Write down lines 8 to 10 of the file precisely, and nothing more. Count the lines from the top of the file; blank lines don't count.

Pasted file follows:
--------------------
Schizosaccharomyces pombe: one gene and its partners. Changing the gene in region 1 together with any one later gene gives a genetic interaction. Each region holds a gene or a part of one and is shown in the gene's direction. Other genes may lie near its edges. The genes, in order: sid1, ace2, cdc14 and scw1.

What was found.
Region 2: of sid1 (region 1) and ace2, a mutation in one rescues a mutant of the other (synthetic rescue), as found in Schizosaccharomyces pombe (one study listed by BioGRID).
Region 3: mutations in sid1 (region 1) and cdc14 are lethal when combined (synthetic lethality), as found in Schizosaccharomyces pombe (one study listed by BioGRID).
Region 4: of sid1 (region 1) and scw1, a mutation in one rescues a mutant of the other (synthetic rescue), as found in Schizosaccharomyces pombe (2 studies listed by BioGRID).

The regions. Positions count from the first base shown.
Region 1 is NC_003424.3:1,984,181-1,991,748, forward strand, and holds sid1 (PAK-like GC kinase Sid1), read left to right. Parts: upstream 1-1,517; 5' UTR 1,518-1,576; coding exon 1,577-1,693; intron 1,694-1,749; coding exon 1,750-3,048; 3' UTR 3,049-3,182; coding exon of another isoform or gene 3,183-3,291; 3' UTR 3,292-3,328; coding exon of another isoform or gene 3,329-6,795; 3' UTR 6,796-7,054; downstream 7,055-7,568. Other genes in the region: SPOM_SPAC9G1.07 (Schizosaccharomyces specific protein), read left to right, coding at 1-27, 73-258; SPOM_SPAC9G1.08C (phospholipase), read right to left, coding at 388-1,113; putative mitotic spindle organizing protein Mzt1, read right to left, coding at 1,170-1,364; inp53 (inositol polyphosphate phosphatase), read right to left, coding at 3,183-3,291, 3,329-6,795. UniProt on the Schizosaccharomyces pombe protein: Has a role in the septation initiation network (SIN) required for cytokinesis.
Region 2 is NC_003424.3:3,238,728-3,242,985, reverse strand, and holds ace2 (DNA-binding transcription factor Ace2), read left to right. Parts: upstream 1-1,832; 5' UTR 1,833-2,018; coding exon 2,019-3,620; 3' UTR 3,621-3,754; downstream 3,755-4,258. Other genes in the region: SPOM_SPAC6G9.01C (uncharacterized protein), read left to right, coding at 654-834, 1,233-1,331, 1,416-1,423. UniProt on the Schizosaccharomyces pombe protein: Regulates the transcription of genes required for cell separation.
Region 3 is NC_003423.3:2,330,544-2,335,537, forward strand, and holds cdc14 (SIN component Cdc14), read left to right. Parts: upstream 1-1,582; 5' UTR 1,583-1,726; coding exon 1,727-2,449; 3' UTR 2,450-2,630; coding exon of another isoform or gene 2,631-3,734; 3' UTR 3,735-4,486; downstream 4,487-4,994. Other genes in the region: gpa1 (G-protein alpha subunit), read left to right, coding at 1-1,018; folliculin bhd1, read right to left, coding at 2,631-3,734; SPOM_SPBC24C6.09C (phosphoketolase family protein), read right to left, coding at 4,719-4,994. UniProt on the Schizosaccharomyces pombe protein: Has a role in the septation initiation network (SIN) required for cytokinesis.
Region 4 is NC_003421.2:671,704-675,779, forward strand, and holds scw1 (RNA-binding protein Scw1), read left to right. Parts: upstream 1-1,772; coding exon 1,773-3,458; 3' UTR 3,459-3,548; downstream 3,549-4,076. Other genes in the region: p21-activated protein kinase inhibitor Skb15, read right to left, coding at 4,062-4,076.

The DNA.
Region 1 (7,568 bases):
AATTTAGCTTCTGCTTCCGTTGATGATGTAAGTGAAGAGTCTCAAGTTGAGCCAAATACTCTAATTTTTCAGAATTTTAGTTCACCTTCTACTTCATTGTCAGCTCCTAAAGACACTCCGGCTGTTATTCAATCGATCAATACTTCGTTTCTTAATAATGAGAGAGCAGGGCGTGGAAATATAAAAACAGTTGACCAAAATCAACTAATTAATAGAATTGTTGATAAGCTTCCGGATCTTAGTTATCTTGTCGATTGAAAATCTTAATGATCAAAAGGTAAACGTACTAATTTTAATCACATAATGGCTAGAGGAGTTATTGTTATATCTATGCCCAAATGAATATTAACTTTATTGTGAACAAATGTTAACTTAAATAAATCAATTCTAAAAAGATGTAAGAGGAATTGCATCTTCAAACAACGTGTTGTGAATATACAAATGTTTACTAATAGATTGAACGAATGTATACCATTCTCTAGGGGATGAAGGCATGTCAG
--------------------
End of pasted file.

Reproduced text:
Region 2 is NC_003424.3:3,238,728-3,242,985, reverse strand, and holds ace2 (DNA-binding transcription factor Ace2), read left to right. Parts: upstream 1-1,832; 5' UTR 1,833-2,018; coding exon 2,019-3,620; 3' UTR 3,621-3,754; downstream 3,755-4,258. Other genes in the region: SPOM_SPAC6G9.01C (uncharacterized protein), read left to right, coding at 654-834, 1,233-1,331, 1,416-1,423. UniProt on the Schizosaccharomyces pombe protein: Regulates the transcription of genes required for cell separation.
Region 3 is NC_003423.3:2,330,544-2,335,537, forward strand, and holds cdc14 (SIN component Cdc14), read left to right. Parts: upstream 1-1,582; 5' UTR 1,583-1,726; coding exon 1,727-2,449; 3' UTR 2,450-2,630; coding exon of another isoform or gene 2,631-3,734; 3' UTR 3,735-4,486; downstream 4,487-4,994. Other genes in the region: gpa1 (G-protein alpha subunit), read left to right, coding at 1-1,018; folliculin bhd1, read right to left, coding at 2,631-3,734; SPOM_SPBC24C6.09C (phosphoketolase family protein), read right to left, coding at 4,719-4,994. UniProt on the Schizosaccharomyces pombe protein: Has a role in the septation initiation network (SIN) required for cytokinesis.
Region 4 is NC_003421.2:671,704-675,779, forward strand, and holds scw1 (RNA-binding protein Scw1), read left to right. Parts: upstream 1-1,772; coding exon 1,773-3,458; 3' UTR 3,459-3,548; downstream 3,549-4,076. Other genes in the region: p21-activated protein kinase inhibitor Skb15, read right to left, coding at 4,062-4,076.